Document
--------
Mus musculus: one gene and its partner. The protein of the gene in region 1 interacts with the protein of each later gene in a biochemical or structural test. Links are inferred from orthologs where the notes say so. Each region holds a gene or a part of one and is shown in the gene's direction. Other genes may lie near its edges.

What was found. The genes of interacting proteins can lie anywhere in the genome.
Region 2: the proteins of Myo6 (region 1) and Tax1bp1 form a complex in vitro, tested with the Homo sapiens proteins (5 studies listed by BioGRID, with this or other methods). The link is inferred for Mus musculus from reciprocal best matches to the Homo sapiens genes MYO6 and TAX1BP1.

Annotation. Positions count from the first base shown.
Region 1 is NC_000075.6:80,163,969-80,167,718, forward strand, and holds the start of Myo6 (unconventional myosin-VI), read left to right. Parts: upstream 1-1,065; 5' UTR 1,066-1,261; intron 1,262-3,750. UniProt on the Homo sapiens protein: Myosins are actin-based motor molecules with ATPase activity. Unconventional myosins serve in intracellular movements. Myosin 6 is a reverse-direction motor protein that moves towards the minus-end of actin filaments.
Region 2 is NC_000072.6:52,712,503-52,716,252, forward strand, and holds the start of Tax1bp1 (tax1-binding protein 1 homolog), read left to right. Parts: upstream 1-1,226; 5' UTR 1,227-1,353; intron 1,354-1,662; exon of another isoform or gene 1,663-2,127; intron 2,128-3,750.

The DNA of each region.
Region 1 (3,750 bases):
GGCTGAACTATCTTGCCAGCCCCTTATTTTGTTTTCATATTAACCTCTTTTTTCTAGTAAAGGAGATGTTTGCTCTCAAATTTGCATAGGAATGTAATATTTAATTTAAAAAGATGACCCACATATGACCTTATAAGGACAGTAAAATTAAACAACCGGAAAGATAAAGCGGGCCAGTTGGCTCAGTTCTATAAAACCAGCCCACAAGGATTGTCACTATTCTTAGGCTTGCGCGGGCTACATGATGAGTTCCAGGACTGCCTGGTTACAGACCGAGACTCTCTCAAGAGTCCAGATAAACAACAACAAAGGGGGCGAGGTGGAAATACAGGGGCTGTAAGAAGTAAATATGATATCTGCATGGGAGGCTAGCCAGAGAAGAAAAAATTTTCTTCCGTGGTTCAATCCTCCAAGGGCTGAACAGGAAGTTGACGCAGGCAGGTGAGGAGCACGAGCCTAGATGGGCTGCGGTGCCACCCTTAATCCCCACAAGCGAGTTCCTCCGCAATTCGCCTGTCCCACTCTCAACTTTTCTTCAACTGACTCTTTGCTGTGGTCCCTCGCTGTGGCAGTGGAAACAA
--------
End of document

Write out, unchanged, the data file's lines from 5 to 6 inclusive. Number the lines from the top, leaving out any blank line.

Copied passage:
Region 1 is NC_000075.6:80,163,969-80,167,718, forward strand, and holds the start of Myo6 (unconventional myosin-VI), read left to right. Parts: upstream 1-1,065; 5' UTR 1,066-1,261; intron 1,262-3,750. UniProt on the Homo sapiens protein: Myosins are actin-based motor molecules with ATPase activity. Unconventional myosins serve in intracellular movements. Myosin 6 is a reverse-direction motor protein that moves towards the minus-end of actin filaments.
Region 2 is NC_000072.6:52,712,503-52,716,252, forward strand, and holds the start of Tax1bp1 (tax1-binding protein 1 homolog), read left to right. Parts: upstream 1-1,226; 5' UTR 1,227-1,353; intron 1,354-1,662; exon of another isoform or gene 1,663-2,127; intron 2,128-3,750.